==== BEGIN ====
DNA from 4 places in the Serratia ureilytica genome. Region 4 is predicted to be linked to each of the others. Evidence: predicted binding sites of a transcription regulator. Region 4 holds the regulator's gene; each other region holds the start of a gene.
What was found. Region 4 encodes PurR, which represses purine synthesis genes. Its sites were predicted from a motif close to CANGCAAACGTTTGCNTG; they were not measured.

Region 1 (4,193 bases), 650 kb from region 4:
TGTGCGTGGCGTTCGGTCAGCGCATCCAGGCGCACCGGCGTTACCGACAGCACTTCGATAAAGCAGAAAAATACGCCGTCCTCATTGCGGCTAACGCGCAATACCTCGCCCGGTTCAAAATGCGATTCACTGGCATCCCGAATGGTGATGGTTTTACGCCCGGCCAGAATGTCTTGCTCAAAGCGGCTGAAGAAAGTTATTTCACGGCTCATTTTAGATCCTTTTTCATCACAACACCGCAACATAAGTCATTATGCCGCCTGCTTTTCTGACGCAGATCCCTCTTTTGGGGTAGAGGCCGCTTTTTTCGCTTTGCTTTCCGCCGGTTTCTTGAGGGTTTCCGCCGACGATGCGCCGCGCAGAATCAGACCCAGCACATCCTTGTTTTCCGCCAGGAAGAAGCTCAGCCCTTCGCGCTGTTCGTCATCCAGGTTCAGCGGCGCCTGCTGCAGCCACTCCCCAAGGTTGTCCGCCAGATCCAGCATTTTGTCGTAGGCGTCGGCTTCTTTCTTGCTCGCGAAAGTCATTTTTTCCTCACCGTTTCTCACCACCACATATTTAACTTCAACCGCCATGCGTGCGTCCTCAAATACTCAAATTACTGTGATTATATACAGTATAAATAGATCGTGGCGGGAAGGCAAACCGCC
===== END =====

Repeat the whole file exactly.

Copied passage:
DNA from 4 places in the Serratia ureilytica genome. Region 4 is predicted to be linked to each of the others. Evidence: predicted binding sites of a transcription regulator. Region 4 holds the regulator's gene; each other region holds the start of a gene.
What was found. Region 4 encodes PurR, which represses purine synthesis genes. Its sites were predicted from a motif close to CANGCAAACGTTTGCNTG; they were not measured.

Region 1 (4,193 bases), 650 kb from region 4:
TGTGCGTGGCGTTCGGTCAGCGCATCCAGGCGCACCGGCGTTACCGACAGCACTTCGATAAAGCAGAAAAATACGCCGTCCTCATTGCGGCTAACGCGCAATACCTCGCCCGGTTCAAAATGCGATTCACTGGCATCCCGAATGGTGATGGTTTTACGCCCGGCCAGAATGTCTTGCTCAAAGCGGCTGAAGAAAGTTATTTCACGGCTCATTTTAGATCCTTTTTCATCACAACACCGCAACATAAGTCATTATGCCGCCTGCTTTTCTGACGCAGATCCCTCTTTTGGGGTAGAGGCCGCTTTTTTCGCTTTGCTTTCCGCCGGTTTCTTGAGGGTTTCCGCCGACGATGCGCCGCGCAGAATCAGACCCAGCACATCCTTGTTTTCCGCCAGGAAGAAGCTCAGCCCTTCGCGCTGTTCGTCATCCAGGTTCAGCGGCGCCTGCTGCAGCCACTCCCCAAGGTTGTCCGCCAGATCCAGCATTTTGTCGTAGGCGTCGGCTTCTTTCTTGCTCGCGAAAGTCATTTTTTCCTCACCGTTTCTCACCACCACATATTTAACTTCAACCGCCATGCGTGCGTCCTCAAATACTCAAATTACTGTGATTATATACAGTATAAATAGATCGTGGCGGGAAGGCAAACCGCC